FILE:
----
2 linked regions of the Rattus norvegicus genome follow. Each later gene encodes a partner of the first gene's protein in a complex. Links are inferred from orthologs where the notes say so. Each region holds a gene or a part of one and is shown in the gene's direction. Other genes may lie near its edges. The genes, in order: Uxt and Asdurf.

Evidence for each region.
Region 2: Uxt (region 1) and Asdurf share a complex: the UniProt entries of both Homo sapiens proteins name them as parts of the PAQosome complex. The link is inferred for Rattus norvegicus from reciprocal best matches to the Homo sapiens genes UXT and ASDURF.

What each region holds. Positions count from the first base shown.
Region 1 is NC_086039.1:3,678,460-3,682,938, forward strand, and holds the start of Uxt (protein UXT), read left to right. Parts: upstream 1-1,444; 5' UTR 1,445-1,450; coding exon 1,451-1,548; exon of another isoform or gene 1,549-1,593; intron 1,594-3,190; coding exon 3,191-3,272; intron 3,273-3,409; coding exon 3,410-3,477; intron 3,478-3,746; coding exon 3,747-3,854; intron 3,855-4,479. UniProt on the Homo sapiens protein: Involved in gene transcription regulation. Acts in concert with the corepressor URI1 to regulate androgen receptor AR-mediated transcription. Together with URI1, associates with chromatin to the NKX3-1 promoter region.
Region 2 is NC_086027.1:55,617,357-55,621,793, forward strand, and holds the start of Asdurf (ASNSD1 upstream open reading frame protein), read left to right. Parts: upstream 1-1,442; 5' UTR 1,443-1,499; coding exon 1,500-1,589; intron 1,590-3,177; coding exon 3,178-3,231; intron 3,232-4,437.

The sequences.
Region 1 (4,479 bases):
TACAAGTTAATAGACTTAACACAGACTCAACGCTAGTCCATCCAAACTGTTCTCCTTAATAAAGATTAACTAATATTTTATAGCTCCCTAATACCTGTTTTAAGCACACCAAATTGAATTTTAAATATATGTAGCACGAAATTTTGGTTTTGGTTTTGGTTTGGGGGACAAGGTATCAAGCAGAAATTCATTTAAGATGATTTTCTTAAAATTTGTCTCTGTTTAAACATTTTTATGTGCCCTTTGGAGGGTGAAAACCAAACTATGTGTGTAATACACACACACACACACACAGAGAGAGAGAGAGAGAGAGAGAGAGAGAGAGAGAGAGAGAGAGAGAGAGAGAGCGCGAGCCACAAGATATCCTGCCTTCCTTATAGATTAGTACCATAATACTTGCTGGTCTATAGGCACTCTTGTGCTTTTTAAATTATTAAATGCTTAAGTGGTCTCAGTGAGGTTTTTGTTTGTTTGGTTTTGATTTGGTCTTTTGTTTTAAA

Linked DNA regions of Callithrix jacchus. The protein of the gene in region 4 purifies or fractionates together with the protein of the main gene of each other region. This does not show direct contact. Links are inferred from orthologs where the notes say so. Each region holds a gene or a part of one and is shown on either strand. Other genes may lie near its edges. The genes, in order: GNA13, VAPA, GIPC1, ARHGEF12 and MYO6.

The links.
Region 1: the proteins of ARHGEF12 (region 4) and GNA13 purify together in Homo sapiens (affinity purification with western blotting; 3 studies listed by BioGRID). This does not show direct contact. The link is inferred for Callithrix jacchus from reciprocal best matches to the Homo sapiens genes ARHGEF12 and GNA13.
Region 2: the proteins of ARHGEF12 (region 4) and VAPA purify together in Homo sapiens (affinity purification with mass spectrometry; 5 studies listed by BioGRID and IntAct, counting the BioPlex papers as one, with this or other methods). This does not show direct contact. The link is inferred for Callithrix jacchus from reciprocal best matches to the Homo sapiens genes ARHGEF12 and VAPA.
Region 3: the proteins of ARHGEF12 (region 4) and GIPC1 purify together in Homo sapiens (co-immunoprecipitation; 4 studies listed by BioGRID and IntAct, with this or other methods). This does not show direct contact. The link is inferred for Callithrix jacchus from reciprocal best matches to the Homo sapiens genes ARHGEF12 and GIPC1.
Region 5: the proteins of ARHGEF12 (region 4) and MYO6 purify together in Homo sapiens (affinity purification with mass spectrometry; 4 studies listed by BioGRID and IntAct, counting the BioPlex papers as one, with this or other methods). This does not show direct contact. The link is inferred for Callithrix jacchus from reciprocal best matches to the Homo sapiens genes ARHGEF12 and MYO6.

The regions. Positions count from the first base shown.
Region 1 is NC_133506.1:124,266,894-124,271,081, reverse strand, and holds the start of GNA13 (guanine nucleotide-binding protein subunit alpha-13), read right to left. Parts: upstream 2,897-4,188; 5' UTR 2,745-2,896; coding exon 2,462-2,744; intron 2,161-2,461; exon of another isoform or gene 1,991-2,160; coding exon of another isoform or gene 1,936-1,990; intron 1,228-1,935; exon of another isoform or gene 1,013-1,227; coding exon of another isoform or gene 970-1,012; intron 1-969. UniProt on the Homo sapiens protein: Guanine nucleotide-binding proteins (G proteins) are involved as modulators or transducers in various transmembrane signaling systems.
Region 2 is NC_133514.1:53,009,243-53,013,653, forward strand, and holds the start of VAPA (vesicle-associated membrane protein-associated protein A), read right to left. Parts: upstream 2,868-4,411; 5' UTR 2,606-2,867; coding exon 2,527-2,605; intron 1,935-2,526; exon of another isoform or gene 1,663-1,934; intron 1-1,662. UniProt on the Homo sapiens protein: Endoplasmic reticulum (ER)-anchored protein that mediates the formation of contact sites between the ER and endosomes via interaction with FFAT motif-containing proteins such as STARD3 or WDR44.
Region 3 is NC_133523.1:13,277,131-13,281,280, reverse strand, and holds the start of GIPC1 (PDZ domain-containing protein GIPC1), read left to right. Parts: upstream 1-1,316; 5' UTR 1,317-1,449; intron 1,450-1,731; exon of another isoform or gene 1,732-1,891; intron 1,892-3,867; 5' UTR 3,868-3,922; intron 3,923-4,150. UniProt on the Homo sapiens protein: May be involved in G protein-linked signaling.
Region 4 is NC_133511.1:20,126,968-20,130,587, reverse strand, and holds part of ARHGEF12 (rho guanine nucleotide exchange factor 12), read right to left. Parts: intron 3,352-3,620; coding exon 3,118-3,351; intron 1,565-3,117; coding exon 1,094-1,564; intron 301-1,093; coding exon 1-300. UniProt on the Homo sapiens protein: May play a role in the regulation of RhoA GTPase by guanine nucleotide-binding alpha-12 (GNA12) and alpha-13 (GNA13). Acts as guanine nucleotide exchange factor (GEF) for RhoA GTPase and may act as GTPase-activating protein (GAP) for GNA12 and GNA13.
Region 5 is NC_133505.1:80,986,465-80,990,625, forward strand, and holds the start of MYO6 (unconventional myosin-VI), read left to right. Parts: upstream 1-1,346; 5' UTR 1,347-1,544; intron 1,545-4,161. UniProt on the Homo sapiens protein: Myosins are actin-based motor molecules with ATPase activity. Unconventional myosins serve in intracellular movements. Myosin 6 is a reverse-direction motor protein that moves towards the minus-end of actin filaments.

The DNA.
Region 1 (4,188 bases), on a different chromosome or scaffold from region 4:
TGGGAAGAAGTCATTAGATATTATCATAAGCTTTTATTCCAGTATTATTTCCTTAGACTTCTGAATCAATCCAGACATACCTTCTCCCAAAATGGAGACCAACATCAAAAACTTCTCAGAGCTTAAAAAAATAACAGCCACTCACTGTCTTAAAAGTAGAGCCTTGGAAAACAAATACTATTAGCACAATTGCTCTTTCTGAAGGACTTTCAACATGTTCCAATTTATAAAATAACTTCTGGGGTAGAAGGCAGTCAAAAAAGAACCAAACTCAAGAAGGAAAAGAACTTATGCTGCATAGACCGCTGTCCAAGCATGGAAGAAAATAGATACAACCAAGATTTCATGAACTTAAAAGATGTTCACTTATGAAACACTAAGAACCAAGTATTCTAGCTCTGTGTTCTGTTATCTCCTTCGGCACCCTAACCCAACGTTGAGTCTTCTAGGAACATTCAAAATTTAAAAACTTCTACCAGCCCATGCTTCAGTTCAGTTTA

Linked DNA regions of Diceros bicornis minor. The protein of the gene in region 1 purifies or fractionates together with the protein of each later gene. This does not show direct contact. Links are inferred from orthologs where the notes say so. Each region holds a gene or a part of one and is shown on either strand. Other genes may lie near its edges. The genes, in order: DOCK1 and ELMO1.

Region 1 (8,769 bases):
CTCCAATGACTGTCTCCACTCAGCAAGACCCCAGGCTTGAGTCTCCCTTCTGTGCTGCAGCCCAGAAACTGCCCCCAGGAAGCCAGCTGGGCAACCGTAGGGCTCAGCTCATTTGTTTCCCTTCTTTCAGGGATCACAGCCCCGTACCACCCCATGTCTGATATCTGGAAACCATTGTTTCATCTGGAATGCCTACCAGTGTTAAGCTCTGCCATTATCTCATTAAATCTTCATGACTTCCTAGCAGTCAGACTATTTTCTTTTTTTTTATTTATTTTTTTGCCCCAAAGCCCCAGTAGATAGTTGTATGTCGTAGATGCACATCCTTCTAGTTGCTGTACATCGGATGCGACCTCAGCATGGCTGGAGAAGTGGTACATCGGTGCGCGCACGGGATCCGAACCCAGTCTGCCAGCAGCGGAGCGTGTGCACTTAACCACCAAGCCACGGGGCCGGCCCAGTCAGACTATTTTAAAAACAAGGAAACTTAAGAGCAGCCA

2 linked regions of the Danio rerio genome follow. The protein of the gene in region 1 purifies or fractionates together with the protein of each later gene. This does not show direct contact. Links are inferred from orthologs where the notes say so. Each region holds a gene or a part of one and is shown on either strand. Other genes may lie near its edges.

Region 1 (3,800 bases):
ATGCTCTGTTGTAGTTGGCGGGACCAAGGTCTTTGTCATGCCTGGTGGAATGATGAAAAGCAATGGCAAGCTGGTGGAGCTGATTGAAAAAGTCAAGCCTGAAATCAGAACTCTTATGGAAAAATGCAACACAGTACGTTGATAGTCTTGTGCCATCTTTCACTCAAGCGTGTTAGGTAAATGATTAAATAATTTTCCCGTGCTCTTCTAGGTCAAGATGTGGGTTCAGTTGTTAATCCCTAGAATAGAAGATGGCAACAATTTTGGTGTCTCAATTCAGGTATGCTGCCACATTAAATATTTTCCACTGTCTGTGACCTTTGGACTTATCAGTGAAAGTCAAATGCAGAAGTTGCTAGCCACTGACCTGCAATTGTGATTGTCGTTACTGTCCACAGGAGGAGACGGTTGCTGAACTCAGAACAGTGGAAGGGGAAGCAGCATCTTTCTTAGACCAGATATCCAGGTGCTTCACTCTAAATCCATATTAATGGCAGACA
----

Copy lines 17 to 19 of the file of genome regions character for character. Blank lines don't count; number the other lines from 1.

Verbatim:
Region 1 is NC_133506.1:124,266,894-124,271,081, reverse strand, and holds the start of GNA13 (guanine nucleotide-binding protein subunit alpha-13), read right to left. Parts: upstream 2,897-4,188; 5' UTR 2,745-2,896; coding exon 2,462-2,744; intron 2,161-2,461; exon of another isoform or gene 1,991-2,160; coding exon of another isoform or gene 1,936-1,990; intron 1,228-1,935; exon of another isoform or gene 1,013-1,227; coding exon of another isoform or gene 970-1,012; intron 1-969. UniProt on the Homo sapiens protein: Guanine nucleotide-binding proteins (G proteins) are involved as modulators or transducers in various transmembrane signaling systems.
Region 2 is NC_133514.1:53,009,243-53,013,653, forward strand, and holds the start of VAPA (vesicle-associated membrane protein-associated protein A), read right to left. Parts: upstream 2,868-4,411; 5' UTR 2,606-2,867; coding exon 2,527-2,605; intron 1,935-2,526; exon of another isoform or gene 1,663-1,934; intron 1-1,662. UniProt on the Homo sapiens protein: Endoplasmic reticulum (ER)-anchored protein that mediates the formation of contact sites between the ER and endosomes via interaction with FFAT motif-containing proteins such as STARD3 or WDR44.
Region 3 is NC_133523.1:13,277,131-13,281,280, reverse strand, and holds the start of GIPC1 (PDZ domain-containing protein GIPC1), read left to right. Parts: upstream 1-1,316; 5' UTR 1,317-1,449; intron 1,450-1,731; exon of another isoform or gene 1,732-1,891; intron 1,892-3,867; 5' UTR 3,868-3,922; intron 3,923-4,150. UniProt on the Homo sapiens protein: May be involved in G protein-linked signaling.